Please use this identifier to cite or link to this item: http://hdl.handle.net/1893/27624
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dc.contributor.authorBunnefeld, Lynseyen_UK
dc.contributor.authorHearn, Jacken_UK
dc.contributor.authorStone, Graham Nen_UK
dc.contributor.authorLohse, Konraden_UK
dc.date.accessioned2018-08-16T00:01:14Z-
dc.date.available2018-08-16T00:01:14Z-
dc.date.issued2018-06-26en_UK
dc.identifier.urihttp://hdl.handle.net/1893/27624-
dc.description.abstractHow widespread ecological communities assemble remains a key question in ecology. Trophic interactions between widespread species may reflect a shared population history or ecological fitting of local pools of species with very different population histories. Which scenario applies is central to the stability of trophic associations and the potential for coevolution between species. Here we show how alternative community assembly hypotheses can be discriminated using whole-genome data for component species and provide a likelihood framework that overcomes current limitations in formal comparison of multispecies histories. We illustrate our approach by inferring the assembly history of a Western Palearctic community of insect herbivores and parasitoid natural enemies, trophic groups that together comprise 50% of terrestrial species. We reject models of codispersal from a shared origin and of delayed enemy pursuit of their herbivore hosts, arguing against herbivore attainment of “enemy-free space.” The community-wide distribution of species expansion times is also incompatible with a random, neutral model of assembly. Instead, we reveal a complex assembly history of single- and multispecies range expansions through the Pleistocene from different directions and over a range of timescales. Our results suggest substantial turnover in species associations and argue against tight coevolution in this system. The approach we illustrate is widely applicable to natural communities of nonmodel species and makes it possible to reveal the historical backdrop against which natural selection acts.en_UK
dc.language.isoenen_UK
dc.publisherProceedings of the National Academy of Sciencesen_UK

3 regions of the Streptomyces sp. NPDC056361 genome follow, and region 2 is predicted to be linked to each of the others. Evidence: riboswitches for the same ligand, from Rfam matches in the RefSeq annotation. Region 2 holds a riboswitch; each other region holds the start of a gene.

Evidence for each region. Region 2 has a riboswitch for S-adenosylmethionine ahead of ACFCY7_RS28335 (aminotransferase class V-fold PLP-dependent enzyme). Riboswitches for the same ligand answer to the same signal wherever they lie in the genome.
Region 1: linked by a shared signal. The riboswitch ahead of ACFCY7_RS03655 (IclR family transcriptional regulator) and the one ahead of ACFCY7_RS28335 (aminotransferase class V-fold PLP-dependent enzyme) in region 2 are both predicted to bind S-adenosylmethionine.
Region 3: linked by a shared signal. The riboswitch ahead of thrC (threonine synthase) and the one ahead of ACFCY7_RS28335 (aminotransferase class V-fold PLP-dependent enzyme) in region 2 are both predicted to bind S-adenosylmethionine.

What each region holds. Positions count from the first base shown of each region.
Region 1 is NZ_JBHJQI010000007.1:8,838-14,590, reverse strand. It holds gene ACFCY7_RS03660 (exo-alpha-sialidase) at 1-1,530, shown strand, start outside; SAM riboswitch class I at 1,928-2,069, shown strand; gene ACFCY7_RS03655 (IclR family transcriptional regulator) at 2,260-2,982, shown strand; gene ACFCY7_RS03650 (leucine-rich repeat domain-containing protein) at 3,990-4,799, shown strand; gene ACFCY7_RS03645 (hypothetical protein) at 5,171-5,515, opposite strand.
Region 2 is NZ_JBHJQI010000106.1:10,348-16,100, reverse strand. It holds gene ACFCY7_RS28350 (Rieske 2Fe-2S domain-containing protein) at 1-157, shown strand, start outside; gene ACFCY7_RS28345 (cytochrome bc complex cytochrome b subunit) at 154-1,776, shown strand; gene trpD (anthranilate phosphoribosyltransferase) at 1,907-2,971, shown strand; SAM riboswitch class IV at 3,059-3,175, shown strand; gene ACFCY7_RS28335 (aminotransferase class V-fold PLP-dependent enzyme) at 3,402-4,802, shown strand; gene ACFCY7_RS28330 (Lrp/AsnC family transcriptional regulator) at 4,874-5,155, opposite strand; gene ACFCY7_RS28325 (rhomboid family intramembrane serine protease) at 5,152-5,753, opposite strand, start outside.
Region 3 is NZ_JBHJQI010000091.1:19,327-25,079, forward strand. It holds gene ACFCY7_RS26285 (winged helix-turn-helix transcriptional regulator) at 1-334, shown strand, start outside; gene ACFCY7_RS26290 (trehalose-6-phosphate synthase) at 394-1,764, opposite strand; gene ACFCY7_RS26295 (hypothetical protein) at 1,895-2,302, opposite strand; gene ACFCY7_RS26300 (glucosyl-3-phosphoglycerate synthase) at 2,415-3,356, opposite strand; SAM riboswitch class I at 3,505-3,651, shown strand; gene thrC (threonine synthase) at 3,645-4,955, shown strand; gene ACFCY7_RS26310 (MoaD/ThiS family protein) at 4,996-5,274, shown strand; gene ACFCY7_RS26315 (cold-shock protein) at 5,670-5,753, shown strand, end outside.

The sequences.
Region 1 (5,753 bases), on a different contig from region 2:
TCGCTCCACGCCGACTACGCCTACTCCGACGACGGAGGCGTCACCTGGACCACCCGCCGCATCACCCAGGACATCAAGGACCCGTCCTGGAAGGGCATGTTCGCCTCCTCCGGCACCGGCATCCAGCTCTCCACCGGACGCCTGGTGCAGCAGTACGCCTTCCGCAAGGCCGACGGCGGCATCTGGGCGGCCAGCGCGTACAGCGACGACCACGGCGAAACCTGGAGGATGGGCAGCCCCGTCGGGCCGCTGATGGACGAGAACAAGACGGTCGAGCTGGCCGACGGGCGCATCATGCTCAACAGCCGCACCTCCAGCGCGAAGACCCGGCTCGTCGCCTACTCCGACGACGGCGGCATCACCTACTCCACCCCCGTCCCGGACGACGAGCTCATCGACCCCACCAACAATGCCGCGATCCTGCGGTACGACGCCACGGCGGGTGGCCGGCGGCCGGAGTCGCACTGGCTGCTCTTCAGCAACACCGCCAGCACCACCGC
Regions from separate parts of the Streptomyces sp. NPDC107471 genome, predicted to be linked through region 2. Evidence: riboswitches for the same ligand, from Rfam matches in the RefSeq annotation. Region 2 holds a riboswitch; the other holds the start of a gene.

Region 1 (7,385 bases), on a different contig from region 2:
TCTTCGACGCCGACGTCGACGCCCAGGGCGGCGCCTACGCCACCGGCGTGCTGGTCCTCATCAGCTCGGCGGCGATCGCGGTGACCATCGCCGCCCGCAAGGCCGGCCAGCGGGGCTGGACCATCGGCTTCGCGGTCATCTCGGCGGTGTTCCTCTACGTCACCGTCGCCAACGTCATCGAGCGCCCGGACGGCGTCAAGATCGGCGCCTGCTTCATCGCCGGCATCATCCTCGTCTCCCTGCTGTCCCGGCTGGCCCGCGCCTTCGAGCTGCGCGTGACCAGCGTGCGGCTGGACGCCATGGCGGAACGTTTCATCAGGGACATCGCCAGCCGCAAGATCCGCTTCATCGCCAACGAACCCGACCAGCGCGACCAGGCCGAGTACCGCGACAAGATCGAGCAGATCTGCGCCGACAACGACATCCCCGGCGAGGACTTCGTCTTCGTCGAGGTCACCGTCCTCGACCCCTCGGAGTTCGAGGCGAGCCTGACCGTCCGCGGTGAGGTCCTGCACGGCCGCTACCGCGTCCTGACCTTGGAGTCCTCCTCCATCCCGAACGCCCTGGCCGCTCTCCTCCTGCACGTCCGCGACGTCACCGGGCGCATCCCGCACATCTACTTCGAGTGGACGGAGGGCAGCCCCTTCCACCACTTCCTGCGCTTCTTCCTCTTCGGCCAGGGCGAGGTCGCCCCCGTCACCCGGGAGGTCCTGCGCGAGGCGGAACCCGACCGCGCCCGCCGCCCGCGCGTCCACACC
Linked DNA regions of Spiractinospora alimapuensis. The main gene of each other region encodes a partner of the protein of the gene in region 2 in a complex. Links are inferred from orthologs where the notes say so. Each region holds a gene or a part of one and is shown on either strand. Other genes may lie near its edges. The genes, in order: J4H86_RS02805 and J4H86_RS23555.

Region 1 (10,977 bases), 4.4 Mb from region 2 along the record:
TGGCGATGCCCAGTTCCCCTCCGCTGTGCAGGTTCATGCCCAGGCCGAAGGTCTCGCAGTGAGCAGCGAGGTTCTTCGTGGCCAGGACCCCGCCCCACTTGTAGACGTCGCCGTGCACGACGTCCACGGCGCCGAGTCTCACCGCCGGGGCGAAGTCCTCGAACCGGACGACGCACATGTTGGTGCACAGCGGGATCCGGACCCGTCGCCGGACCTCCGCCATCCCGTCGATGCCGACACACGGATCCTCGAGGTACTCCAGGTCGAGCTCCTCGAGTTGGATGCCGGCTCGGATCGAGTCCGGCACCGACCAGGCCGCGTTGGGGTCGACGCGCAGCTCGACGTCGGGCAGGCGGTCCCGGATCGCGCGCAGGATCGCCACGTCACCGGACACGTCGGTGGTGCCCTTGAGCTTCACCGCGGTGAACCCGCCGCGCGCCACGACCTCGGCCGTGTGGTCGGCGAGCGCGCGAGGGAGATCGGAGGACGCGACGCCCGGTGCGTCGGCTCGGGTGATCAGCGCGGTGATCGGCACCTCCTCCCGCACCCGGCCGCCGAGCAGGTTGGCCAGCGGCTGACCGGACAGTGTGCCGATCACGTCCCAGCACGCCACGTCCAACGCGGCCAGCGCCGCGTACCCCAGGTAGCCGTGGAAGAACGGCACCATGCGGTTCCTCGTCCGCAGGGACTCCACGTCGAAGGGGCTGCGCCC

dc.relationBunnefeld L, Hearn J, Stone GN & Lohse K (2018) Whole-genome data reveal the complex history of a diverse ecological community. Proceedings of the National Academy of Sciences, 115 (28), pp. E6507-E6515. https://doi.org/10.1073/pnas.1800334115en_UK
dc.relation.urihttp://hdl.handle.net/11667/113en_UK
dc.rightsCopyright © 2018 the Author(s). Published by PNAS. This open access article is distributed under Creative Commons Attribution-NonCommercial-NoDerivatives License 4.0 (CC BY-NC-ND). https://creativecommons.org/licenses/by-nc-nd/4.0/en_UK
dc.rights.urihttp://creativecommons.org/licenses/by-nc-nd/4.0/en_UK
dc.subjectpopulation genomicsen_UK
dc.subjectcomparative phylogeographyen_UK
dc.subjectgall waspsen_UK
dc.subjectchalcid parasitoidsen_UK
dc.subjectWestern Palearcticen_UK
dc.titleWhole-genome data reveal the complex history of a diverse ecological communityen_UK
dc.typeJournal Articleen_UK
dc.identifier.doi10.1073/pnas.1800334115en_UK
dc.identifier.pmid29986096en_UK
dc.citation.jtitleProceedings of the National Academy of Sciencesen_UK
dc.citation.issn1091-6490en_UK
dc.citation.volume115en_UK
dc.citation.issue28en_UK
dc.citation.spageE6507en_UK
dc.citation.epageE6515en_UK
dc.citation.publicationstatusPublisheden_UK
dc.citation.peerreviewedRefereeden_UK
dc.type.statusVoR - Version of Recorden_UK
dc.contributor.funderNatural Environment Research Councilen_UK
dc.citation.date26/06/2018en_UK
dc.contributor.affiliationBiological and Environmental Sciencesen_UK
dc.contributor.affiliationUniversity of Edinburghen_UK
dc.contributor.affiliationUniversity of Edinburghen_UK
dc.contributor.affiliationUniversity of Edinburghen_UK
dc.identifier.isiWOS:000438050900017en_UK
dc.identifier.scopusid2-s2.0-85049661196en_UK
dc.identifier.wtid936076en_UK
dc.contributor.orcid0000-0002-9226-7153en_UK
dc.date.accepted2018-05-30en_UK
dc.date.filedepositdate2018-08-15en_UK
Appears in Collections:Biological and Environmental Sciences Journal Articles

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